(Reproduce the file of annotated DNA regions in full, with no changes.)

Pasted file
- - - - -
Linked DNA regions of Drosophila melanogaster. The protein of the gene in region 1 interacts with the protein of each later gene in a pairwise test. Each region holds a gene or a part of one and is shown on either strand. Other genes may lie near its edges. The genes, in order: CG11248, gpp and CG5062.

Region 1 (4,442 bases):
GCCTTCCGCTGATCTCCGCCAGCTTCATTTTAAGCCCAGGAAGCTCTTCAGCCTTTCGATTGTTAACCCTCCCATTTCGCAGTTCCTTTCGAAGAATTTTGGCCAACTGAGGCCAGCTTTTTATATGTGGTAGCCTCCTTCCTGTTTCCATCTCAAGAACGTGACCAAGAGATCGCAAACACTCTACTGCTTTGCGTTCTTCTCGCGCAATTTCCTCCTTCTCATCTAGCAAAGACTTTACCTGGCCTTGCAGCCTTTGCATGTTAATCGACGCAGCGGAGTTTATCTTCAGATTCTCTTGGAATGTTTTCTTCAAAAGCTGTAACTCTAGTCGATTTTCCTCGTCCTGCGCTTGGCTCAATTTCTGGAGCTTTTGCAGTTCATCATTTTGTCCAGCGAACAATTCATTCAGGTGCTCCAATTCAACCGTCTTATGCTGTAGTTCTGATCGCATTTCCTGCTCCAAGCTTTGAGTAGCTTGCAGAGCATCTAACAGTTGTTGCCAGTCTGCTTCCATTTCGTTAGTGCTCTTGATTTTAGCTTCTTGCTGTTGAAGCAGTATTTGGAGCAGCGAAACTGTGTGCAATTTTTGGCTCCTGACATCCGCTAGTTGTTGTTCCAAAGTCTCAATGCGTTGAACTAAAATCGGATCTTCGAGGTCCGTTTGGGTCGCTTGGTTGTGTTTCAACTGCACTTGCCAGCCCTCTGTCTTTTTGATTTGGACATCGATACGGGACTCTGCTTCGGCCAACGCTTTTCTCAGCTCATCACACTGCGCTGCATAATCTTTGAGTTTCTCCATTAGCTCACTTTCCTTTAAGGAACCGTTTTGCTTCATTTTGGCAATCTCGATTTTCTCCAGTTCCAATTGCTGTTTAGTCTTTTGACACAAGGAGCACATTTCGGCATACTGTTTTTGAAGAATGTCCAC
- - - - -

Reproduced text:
Linked DNA regions of Drosophila melanogaster. The protein of the gene in region 1 interacts with the protein of each later gene in a pairwise test. Each region holds a gene or a part of one and is shown on either strand. Other genes may lie near its edges. The genes, in order: CG11248, gpp and CG5062.

Region 1 (4,442 bases):
GCCTTCCGCTGATCTCCGCCAGCTTCATTTTAAGCCCAGGAAGCTCTTCAGCCTTTCGATTGTTAACCCTCCCATTTCGCAGTTCCTTTCGAAGAATTTTGGCCAACTGAGGCCAGCTTTTTATATGTGGTAGCCTCCTTCCTGTTTCCATCTCAAGAACGTGACCAAGAGATCGCAAACACTCTACTGCTTTGCGTTCTTCTCGCGCAATTTCCTCCTTCTCATCTAGCAAAGACTTTACCTGGCCTTGCAGCCTTTGCATGTTAATCGACGCAGCGGAGTTTATCTTCAGATTCTCTTGGAATGTTTTCTTCAAAAGCTGTAACTCTAGTCGATTTTCCTCGTCCTGCGCTTGGCTCAATTTCTGGAGCTTTTGCAGTTCATCATTTTGTCCAGCGAACAATTCATTCAGGTGCTCCAATTCAACCGTCTTATGCTGTAGTTCTGATCGCATTTCCTGCTCCAAGCTTTGAGTAGCTTGCAGAGCATCTAACAGTTGTTGCCAGTCTGCTTCCATTTCGTTAGTGCTCTTGATTTTAGCTTCTTGCTGTTGAAGCAGTATTTGGAGCAGCGAAACTGTGTGCAATTTTTGGCTCCTGACATCCGCTAGTTGTTGTTCCAAAGTCTCAATGCGTTGAACTAAAATCGGATCTTCGAGGTCCGTTTGGGTCGCTTGGTTGTGTTTCAACTGCACTTGCCAGCCCTCTGTCTTTTTGATTTGGACATCGATACGGGACTCTGCTTCGGCCAACGCTTTTCTCAGCTCATCACACTGCGCTGCATAATCTTTGAGTTTCTCCATTAGCTCACTTTCCTTTAAGGAACCGTTTTGCTTCATTTTGGCAATCTCGATTTTCTCCAGTTCCAATTGCTGTTTAGTCTTTTGACACAAGGAGCACATTTCGGCATACTGTTTTTGAAGAATGTCCAC